Semiquincentennial: an almost novel architectonics

13 August

2013.08.13 15:56

Lots of art and architecture (and even some non-Euclidean geometry) on this date...
1984 1:26 in the afternoon:



2002: Looking through the 'arts & literature' sections of Tout Fait, it is clear that many Duchamp inspired artworks are indeed reenactments of one kind or another. It all fits though since even Duchamp reenated his work--the readymade redux, Boite edition, Green Box, etc.

2002: Two of the (lesser known) Kahn buildings I visited and photographed last week are the Radbill and Pincus buildings of Philadelphia Psychiatric Hospital, now called Belmont Rehab. Like most hospitals these days, Belmont is an accumulation of different buildings now all together via demolitions, additions, and expansions. Two facades of the Radbill building have recently been renovated (they somehow remained original for the most part), and one side of the Pincus building is original and in good, stable condition.
These buildings are pretty obscure Kahn architecture. I had known these buildings fairly well during the early 1990s, but not as Kahn buildings, rather because my brother was often a patient there then. I didn't learn that they were Kahn buildings until 2000 when I purchased a used copy of Architecture In Philadelphia: A Guide. What intrigues me now is that these buildings date 1949-53, which is exactly the same time as the Yale Art Gallery,1950-53. Basically, I'm asking why is the Yale Art Gallery so very well known, while Radbill and Pincus barely register a single blip of recognition?
I suppose an easy answer is that the Yale Art Gallery is a far superior building, and that Yale is more likely to publicize its architecture (and the art in it), for sure more likely than a psychiatric hospital anyway. It might also be that a stigma was somehow always attached to Radbill and Pincus, the same type of stigma attached to its patients (worse then, but still existent today as well).
Radbill is largely clad in slate, and has odd sun-baffles (if that's what they are supposed to be) projecting over the windows on the facades facing west. The slate panels started falling off about a decade ago, so only two slate facades remain (and they're the ones now restored). One can compare the use of slate paneling here with the use of slate paneling at the Bryn Mawr dormitory (1960-64).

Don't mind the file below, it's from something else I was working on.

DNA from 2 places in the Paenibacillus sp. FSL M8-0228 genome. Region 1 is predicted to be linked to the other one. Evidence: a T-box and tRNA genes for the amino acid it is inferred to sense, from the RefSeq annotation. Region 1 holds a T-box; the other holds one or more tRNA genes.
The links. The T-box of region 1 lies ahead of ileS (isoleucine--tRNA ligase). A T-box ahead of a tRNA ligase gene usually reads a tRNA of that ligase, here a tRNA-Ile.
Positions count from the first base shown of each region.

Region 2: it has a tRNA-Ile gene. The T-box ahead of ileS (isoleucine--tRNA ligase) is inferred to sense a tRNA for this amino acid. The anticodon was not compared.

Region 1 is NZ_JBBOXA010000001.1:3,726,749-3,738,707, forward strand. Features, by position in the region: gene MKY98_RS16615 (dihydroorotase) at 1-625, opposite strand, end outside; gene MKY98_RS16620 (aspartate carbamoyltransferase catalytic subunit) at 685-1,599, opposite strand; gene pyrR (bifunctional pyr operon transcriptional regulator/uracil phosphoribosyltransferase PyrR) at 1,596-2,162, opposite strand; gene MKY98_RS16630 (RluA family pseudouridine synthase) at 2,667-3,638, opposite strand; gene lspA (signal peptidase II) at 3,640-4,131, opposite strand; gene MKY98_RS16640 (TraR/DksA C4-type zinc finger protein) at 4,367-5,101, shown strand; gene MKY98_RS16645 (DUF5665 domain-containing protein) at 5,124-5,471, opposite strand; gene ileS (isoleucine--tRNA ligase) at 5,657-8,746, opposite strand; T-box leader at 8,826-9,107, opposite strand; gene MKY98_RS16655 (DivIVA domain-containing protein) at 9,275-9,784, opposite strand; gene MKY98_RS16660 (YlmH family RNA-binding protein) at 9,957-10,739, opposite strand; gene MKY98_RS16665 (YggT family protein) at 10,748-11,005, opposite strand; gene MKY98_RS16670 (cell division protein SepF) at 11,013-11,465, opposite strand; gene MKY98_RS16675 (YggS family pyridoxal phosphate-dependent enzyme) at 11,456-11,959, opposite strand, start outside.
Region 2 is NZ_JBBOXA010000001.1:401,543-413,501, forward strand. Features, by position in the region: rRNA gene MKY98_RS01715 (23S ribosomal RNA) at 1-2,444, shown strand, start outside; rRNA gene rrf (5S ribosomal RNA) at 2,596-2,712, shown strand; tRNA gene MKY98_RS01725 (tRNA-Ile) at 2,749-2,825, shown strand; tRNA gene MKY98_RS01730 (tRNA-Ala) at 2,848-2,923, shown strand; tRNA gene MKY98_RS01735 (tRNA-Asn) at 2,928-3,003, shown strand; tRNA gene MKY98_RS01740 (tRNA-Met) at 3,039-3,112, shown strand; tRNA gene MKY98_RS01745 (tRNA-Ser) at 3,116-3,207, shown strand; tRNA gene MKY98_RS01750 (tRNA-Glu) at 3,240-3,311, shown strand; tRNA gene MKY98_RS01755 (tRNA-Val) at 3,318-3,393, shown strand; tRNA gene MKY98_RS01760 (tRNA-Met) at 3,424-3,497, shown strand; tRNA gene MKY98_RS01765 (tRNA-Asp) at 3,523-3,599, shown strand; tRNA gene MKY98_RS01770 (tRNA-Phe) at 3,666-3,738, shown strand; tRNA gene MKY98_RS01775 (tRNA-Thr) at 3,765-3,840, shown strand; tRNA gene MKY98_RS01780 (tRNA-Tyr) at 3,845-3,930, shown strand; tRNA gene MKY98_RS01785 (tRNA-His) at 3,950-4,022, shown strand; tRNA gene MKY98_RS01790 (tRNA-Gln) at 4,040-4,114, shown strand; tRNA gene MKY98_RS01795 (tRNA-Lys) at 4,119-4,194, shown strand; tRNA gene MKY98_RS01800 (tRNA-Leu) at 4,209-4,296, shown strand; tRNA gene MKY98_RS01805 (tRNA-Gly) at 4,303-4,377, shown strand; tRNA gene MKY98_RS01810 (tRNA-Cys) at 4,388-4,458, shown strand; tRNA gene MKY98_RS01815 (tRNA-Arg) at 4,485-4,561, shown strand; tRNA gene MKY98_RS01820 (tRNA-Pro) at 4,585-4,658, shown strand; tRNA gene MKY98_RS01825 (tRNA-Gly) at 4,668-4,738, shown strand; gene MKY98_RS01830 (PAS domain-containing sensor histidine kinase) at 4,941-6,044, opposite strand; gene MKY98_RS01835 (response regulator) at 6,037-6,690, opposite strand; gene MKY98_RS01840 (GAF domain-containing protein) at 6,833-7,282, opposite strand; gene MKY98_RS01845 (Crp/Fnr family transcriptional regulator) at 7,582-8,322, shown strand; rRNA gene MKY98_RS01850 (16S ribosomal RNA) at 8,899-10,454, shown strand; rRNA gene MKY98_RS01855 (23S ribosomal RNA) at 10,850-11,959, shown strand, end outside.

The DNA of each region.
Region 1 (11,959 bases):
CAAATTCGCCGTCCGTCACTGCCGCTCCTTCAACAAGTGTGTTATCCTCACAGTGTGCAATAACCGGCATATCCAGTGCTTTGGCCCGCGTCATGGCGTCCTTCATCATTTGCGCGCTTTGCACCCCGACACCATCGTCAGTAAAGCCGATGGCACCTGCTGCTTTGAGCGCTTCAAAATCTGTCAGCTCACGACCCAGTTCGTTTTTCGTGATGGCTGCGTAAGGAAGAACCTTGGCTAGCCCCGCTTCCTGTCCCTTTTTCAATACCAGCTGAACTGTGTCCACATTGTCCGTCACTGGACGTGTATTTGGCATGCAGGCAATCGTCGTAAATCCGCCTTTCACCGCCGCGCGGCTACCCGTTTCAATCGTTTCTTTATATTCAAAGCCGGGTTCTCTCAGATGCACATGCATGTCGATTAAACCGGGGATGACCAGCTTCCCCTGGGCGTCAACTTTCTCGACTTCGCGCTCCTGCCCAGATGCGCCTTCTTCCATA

The multi-purpose room of the Pincus building is probably the most recognizable Kahn at Belmont today. Two of its walls (but now just one wall) were rows of floor to ceiling windows, and each window had a movable (sliding up and down) panel so that the fenestration pattern was adjustable. It looks like the panels were made stationary a long time ago, and the fenestration is now a fixed checker-board pattern. I do (now) recall that a slide image of this room and its windows were seen by me during some design lecture my first year of architecture school (1975).
In doing all this recent research into Kahn's architecture of the early 1950s and prior, it becomes clear that most of Kahn's clients then were Jewish and/or Jewish institutions. Besides Ahavath Israel, Adath Jeshurun, and Philadelphia Psychiatric Hospital, about a dozen private houses, half of which were built, all appear to be for Jewish clients. It wouldn't surprise me if much of Kahn's 'networking' back then can actually be credited to his wife, Esther Israeli Kahn, a highly educated women, and a long-standing pillar of Philadelphia's Jewish community herself.
I'm mentioning all this because I believe it is indicative of how Kahn really began to achieve his greatness as an architect. Beyond the adage that "behind every great man there is a great woman," Kahn also had early exposure to great clients. So, before Kahn stepped up into the 'limelight' after the Yale Art Gallery, he was already at a nice, elevated place essentially created by Philadelphia's Jewry.

I am fascinated by the story of the last attempt to restore the Temple of Jerusalem (circa 350s) by emperor Julian the Apostate. Julian was the son of one of Constantine's half brothers, husband to Constantine's youngest daughter Helena (who they now believe was also buried with her sister Constantina at what is today Santa Costanza at Rome), and brief reviver of Paganism and Hellenism within the eastern half of the Roman Empire. I'm not intending to be disrespectful, but I can't help but believe that Julian sanctioned the restoration of the Temple only out of spite to his immediate Christian Imperial ancestors--Constantine, Helena, and Eutropia built all of Christianity's first great churches on Christianity's most sacred sites, and Julian, clever devil that he was, simply wanted to do them all one better! As I mentioned here before, the full story of the last restoration (attempt) of the Temple of Jerusalem is an interesting story all on its own.

2004: Otto was surprised to learn that Otto Dix now-a-days (or is it daze?) enjoys Bonsai as expressionist art. Apparently, the Bonsai play a role in some new quasi religious allegory painting series entitled Prehistoric Virtual Art History.




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